History: Why do we have so many French words in our language?

So why do we have so many French words in the English language? Good question, right? I mean, if you’re like me, then you would cringe every time you found yourself having to use one and ask yourself the same question … again.

According to French Together, there are more than 100,000 words in the French dictionary, and as many as 29% of English words have French origins. That’s a lot of words. Here are some examples:

Bourgeois, Brunette, Chauffeur, Chic, Critique, Depot, Déjà vu, Cologne, Croissant.

And that’s just a few. Here’s a longer list. Unlike some questions, however, this one actually has a quite reasonable answer. One day, quite by accident, I found that answer, and the story behind it is, I think, very interesting. See if you agree.

I subscribe to a couple of mailing lists that give daily suggestions of ebooks that are being offered for free or, if not for free then at a steep discount. Links to those sites are below, in case that might be useful to you. One day, I saw an ebook offered at Amazon for $1.99, and I thought it sounded interesting, so I bought it, and that’s were I learned the answer to my question. The name of the book was (is), The Norman Conquest: The Battle of Hastings and the Fall of Anglo-Saxon England, by Marc Morris. Here’s a brief synopsis of the parts of the book that go to the question:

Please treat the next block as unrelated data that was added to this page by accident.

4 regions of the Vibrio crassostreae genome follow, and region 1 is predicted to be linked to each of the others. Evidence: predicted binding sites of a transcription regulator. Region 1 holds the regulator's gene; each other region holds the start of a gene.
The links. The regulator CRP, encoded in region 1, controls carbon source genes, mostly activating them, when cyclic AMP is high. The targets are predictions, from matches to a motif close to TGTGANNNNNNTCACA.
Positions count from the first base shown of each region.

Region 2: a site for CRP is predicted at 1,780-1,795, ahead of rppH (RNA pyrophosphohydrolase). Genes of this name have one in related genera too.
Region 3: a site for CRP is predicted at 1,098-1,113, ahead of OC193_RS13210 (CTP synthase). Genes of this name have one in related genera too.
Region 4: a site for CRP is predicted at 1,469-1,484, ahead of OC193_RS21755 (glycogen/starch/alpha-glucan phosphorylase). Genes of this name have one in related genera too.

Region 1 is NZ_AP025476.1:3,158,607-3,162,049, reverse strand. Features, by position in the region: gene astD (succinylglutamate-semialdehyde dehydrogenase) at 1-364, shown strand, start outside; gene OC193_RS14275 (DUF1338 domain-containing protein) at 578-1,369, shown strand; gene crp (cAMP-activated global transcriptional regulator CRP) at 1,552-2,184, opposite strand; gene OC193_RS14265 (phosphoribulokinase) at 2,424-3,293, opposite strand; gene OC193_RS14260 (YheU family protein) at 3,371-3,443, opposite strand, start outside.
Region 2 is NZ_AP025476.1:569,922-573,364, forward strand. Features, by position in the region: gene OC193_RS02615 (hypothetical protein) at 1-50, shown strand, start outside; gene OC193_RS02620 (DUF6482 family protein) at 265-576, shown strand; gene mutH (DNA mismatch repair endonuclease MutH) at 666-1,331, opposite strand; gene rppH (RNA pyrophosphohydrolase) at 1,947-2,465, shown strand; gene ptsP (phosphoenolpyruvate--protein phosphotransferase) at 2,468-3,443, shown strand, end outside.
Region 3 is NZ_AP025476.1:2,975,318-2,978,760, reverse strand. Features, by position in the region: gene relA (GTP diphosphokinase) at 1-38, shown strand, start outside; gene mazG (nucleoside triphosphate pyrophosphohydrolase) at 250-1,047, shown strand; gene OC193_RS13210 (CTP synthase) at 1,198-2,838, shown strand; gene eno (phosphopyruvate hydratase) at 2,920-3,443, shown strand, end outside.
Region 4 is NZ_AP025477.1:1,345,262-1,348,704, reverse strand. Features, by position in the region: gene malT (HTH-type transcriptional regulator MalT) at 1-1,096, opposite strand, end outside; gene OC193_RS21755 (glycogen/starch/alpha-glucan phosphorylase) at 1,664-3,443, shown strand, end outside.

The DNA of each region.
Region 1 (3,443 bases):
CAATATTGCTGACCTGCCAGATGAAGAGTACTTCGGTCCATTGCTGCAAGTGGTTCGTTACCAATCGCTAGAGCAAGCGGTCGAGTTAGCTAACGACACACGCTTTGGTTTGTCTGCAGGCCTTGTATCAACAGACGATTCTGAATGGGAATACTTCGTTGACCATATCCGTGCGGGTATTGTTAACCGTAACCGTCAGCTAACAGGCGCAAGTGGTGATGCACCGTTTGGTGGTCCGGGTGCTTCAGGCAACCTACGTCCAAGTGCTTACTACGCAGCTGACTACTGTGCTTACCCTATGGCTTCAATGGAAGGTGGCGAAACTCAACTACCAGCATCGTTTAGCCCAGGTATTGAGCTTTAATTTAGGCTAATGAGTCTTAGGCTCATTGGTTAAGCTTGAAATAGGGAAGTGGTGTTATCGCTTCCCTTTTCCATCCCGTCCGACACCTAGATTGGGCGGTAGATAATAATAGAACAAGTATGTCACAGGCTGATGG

First, a little background history
In 1066, French Duke William of Normandy crossed the English Channel with his army and, primarily at the Battle of Hastings, conquered what was then Anglo-Saxon controlled England. After gaining control, he brought over his own people to be placed in higher government positions, even including important positions within the church. He also granted to his Norman supporters great landholdings in their new country, in many cases supplanting the previous Anglo-Saxon owners.

A new nobility
The people that William imported became the new nobility of the land. And few of those new residents, if any, spoke English. So it came to be that the French language was the language of the new well-to-do class in England. William even had all English laws and other important legal documents written in French and/or Latin. So speaking French became a mark of the English upper crust, and, quite naturally, all of the not-quite-there upper class wannabees sought to imitate those whom they so fervently admired and envied.

And that’s how, why, and when the English and French languages became sort of merged. So, while I consider myself more of a Saxon than a Norman, knowing the history behind that merger made me a bit more comfortable in using all of those “Frenglish” words that seem to creep into my speech once in a while. You know, like “faux” Republicans, a.k.a. RINOs.

So that’s the story, and I think it is an interesting one, but, of course, in web-speak, YMMV. There are other stories in the same vein, like how Normandy, while a part of France, sort of became its own kingdom, with Duke William as its leader, including how it came to be named Normandy, and how the Anglo-Saxon people came to dominate England (i.e. Angland), but those are for another day.

Ebook mailing lists:

FreeBooksy

BookBub

I’m sure that there are others, but these are the ones that I use.

 

Jere Moore
Jere Moore has been blogging about political matters since 2008. His posts include commentary about current news items, conservative opinion pieces, satirical articles, stories that illustrate conservative principles, and posts about history, rights, and economics.

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